People reporting illnesses after Tough Mudder race in Sonoma County grows to 300, officials estimate

People reporting illnesses after Tough Mudder race in Sonoma County grows to 300, officials estimate

An outbreak of illnesses after a Tough Mudder race in Sonoma County, California, this month has reached about 300 cases, the county estimated Wednesday.

The Sonoma County Department of Health Services issued a health advisory last week after reports of rash, fever, muscle pain, nausea and vomiting among participants in the August 19-20 Tough Mudder event at Sonoma Raceway.

Matt Brown, a spokesman for Sonoma County, said Wednesday that 300 cases is a “conservative estimate.”

“The Tough Mudder race involved extensive skin exposure to mud. Most affected persons have pustular rash, fever, myalgias, and headache. These symptoms could be indicative of a minor illness called Swimmers’ Itch, but they can also indicate a Staph infection or other more serious bacterial infection such as Aeromonas,” the county said in its advisory.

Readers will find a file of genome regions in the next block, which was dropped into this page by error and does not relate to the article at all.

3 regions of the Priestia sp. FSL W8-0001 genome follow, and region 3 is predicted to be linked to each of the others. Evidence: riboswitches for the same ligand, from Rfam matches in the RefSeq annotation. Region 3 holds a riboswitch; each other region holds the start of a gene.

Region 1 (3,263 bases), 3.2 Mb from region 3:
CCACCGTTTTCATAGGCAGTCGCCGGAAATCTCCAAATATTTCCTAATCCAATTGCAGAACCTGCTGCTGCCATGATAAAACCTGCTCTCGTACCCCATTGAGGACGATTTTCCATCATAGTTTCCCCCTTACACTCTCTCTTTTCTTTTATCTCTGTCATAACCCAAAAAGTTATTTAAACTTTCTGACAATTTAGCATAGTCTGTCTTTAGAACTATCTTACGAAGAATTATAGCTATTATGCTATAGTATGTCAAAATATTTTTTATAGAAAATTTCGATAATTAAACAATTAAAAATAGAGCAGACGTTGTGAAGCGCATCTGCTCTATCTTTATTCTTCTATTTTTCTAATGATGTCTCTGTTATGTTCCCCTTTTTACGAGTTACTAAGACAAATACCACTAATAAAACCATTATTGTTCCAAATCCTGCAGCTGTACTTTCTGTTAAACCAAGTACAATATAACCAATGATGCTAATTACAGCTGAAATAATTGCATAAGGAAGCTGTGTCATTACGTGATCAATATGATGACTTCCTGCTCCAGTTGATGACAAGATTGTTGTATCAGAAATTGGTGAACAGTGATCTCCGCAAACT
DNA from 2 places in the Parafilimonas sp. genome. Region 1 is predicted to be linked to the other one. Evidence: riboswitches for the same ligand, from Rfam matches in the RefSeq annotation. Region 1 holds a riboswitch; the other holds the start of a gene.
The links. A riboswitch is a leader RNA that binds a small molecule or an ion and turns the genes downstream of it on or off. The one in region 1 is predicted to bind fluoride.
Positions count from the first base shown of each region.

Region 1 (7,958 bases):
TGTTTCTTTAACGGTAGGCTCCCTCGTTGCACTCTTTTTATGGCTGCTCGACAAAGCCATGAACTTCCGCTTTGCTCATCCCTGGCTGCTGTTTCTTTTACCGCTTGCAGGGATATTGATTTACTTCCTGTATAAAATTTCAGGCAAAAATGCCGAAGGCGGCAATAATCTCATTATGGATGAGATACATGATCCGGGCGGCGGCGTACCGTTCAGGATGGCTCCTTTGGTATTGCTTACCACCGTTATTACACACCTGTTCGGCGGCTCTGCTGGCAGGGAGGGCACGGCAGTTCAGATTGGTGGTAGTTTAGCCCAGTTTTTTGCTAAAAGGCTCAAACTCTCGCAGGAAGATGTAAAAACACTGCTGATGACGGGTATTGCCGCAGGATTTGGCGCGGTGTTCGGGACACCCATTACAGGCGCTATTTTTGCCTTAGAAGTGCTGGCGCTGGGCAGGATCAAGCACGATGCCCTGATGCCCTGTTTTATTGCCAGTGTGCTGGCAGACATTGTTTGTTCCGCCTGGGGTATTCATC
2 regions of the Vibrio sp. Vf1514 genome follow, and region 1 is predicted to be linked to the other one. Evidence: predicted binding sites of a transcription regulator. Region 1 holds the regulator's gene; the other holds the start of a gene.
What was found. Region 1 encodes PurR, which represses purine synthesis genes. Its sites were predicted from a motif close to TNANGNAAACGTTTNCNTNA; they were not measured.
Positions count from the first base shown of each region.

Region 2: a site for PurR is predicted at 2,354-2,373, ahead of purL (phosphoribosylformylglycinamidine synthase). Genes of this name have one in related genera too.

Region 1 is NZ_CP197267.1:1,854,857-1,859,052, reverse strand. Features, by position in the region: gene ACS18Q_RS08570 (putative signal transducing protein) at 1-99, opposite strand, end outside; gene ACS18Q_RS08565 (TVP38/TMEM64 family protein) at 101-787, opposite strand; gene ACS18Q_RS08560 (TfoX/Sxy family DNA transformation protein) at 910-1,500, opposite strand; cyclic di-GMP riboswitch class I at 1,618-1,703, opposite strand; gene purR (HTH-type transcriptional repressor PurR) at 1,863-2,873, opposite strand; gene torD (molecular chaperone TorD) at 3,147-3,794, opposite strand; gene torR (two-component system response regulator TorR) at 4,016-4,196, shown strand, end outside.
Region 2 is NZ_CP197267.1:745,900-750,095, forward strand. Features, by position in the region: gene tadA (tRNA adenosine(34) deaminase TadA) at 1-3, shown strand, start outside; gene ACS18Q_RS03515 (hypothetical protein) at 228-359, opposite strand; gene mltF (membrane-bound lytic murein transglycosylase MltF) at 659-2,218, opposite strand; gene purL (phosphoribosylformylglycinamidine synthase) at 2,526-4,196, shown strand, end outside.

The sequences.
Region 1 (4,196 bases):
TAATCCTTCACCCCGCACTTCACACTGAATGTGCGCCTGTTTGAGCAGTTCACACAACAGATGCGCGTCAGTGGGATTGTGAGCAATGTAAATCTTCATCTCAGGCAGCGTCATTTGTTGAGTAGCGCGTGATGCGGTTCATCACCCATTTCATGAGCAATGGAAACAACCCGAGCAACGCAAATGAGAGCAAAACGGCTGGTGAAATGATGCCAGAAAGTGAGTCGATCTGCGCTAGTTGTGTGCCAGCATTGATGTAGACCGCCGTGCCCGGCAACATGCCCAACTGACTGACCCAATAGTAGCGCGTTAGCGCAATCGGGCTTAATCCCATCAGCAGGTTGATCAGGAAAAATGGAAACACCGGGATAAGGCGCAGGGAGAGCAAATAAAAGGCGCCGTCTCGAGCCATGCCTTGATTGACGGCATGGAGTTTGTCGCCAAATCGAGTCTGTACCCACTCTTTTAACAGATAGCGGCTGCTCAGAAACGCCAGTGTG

Brown said Wednesday that the county is asking health care providers to take cultures from infected patients and report the results, but it’s “operating under the assumption that Aeromonas is the etiologic agent of most infections resulting from exposures at the event.”

Aeromonas is bacteria often found in aquatic environments and can be found in mud and some types of food. Infection can lead to gastrointestinal symptoms and other complications, including kidney disease, meningitis, and skin and wound infections.

Charlie Bernard, a spokesman for Tough Mudder, said the company is working with the county and investigating the event. He said in an email that Tough Mudder has reached out to all registered participants and is communicating the county health advisory to spectators. It’s urging people to see a medical professional for “unresolved or worsening rash, flu-like symptoms, fever, lethargy (fatigue) or myalgia (nerve pain.)”

“All necessary protocols were followed in preparation for, and during, the event,” Bernard wrote. “Our thoughts are with those affected and we are actively investigating to understand exactly what occurred.”

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